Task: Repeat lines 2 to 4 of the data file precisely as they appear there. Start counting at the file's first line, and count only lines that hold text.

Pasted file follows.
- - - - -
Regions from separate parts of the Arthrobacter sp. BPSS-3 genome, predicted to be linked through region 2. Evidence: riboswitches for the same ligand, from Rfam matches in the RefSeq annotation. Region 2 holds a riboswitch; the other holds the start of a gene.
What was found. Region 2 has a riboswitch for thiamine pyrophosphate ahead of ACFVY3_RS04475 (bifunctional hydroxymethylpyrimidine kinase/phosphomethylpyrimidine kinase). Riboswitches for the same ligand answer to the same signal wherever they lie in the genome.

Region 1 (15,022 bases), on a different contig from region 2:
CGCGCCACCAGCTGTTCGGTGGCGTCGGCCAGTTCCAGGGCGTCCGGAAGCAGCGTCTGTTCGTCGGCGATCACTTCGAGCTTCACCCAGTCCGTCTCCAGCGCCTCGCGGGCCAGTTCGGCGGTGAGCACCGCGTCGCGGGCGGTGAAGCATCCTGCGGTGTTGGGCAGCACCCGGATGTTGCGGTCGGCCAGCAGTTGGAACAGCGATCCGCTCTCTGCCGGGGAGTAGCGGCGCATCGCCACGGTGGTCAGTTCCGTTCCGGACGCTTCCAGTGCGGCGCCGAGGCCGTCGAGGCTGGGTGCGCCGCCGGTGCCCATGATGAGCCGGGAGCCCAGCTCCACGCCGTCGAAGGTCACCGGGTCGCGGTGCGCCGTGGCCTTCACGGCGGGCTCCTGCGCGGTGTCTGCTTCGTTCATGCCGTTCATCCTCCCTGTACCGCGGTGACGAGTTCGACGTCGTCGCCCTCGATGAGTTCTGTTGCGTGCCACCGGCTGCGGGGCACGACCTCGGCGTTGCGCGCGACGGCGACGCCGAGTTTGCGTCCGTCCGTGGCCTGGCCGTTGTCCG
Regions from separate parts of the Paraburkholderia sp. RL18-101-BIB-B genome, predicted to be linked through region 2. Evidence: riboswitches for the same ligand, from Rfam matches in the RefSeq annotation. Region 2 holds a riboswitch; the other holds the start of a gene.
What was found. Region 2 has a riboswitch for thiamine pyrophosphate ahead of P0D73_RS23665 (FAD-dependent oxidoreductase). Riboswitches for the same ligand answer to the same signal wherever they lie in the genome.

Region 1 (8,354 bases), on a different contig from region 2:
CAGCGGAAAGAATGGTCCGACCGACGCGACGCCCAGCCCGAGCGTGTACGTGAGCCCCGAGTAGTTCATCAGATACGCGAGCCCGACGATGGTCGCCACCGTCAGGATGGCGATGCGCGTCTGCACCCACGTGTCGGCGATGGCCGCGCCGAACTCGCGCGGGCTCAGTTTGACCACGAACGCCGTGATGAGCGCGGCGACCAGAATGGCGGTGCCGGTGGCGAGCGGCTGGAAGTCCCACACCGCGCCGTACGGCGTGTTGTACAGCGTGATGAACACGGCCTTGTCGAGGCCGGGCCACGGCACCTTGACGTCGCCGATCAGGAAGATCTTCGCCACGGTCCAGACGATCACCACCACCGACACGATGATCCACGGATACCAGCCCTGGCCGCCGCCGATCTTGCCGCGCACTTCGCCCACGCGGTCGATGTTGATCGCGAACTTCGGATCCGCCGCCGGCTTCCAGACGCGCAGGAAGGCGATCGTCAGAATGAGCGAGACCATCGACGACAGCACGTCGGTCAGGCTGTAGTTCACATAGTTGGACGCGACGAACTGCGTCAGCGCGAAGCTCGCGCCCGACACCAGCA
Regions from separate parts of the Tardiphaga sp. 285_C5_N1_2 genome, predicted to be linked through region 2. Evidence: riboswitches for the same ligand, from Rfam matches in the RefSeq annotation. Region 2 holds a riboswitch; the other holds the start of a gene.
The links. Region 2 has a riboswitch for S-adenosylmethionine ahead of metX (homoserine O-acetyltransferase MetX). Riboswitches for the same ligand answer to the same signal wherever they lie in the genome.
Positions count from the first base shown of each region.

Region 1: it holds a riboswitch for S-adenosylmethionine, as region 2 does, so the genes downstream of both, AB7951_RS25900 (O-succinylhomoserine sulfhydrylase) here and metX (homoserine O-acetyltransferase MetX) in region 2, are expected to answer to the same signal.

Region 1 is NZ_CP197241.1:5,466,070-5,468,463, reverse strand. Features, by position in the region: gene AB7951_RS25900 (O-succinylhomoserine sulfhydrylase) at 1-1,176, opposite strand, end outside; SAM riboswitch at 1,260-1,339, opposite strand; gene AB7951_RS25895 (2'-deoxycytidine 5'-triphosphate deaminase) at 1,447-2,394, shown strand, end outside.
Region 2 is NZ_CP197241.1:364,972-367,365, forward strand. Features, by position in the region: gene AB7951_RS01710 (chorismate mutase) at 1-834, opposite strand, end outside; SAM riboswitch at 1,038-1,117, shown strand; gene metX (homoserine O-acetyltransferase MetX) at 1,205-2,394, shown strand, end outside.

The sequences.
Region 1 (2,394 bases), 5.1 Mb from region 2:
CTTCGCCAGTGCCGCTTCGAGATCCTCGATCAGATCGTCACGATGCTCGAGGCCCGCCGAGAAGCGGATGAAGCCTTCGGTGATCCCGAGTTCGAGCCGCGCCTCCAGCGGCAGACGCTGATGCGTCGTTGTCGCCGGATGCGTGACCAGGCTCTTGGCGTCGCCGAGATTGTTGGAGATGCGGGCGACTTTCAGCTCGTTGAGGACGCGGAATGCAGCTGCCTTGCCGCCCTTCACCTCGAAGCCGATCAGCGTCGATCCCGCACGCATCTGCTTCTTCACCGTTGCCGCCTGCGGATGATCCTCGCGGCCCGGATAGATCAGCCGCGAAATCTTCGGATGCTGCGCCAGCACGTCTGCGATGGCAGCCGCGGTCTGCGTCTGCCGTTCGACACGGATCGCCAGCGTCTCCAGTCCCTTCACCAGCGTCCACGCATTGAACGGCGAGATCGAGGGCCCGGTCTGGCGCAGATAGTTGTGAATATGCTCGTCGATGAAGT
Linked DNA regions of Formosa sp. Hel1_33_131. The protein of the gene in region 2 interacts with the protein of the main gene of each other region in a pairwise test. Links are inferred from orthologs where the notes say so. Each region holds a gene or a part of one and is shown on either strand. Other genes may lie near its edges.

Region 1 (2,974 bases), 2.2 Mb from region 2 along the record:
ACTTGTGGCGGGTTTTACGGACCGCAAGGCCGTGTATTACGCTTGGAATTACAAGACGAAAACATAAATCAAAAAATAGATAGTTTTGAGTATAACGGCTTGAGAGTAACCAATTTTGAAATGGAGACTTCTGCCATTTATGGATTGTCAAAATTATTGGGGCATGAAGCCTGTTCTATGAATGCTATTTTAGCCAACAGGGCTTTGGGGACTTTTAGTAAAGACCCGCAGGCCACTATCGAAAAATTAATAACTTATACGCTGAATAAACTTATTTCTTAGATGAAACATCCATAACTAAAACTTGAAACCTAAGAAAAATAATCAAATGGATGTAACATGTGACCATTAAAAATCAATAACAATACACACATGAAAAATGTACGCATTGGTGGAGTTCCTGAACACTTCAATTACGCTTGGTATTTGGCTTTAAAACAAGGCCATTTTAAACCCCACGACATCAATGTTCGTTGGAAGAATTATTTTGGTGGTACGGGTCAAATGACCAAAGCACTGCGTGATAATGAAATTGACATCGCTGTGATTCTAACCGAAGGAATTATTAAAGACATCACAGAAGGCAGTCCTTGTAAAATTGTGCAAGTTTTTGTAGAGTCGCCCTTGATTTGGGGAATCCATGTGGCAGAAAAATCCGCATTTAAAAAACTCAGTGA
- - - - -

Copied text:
What was found. Region 2 has a riboswitch for thiamine pyrophosphate ahead of ACFVY3_RS04475 (bifunctional hydroxymethylpyrimidine kinase/phosphomethylpyrimidine kinase). Riboswitches for the same ligand answer to the same signal wherever they lie in the genome.

Region 1 (15,022 bases), on a different contig from region 2:
CGCGCCACCAGCTGTTCGGTGGCGTCGGCCAGTTCCAGGGCGTCCGGAAGCAGCGTCTGTTCGTCGGCGATCACTTCGAGCTTCACCCAGTCCGTCTCCAGCGCCTCGCGGGCCAGTTCGGCGGTGAGCACCGCGTCGCGGGCGGTGAAGCATCCTGCGGTGTTGGGCAGCACCCGGATGTTGCGGTCGGCCAGCAGTTGGAACAGCGATCCGCTCTCTGCCGGGGAGTAGCGGCGCATCGCCACGGTGGTCAGTTCCGTTCCGGACGCTTCCAGTGCGGCGCCGAGGCCGTCGAGGCTGGGTGCGCCGCCGGTGCCCATGATGAGCCGGGAGCCCAGCTCCACGCCGTCGAAGGTCACCGGGTCGCGGTGCGCCGTGGCCTTCACGGCGGGCTCCTGCGCGGTGTCTGCTTCGTTCATGCCGTTCATCCTCCCTGTACCGCGGTGACGAGTTCGACGTCGTCGCCCTCGATGAGTTCTGTTGCGTGCCACCGGCTGCGGGGCACGACCTCGGCGTTGCGCGCGACGGCGACGCCGAGTTTGCGTCCGTCCGTGGCCTGGCCGTTGTCCG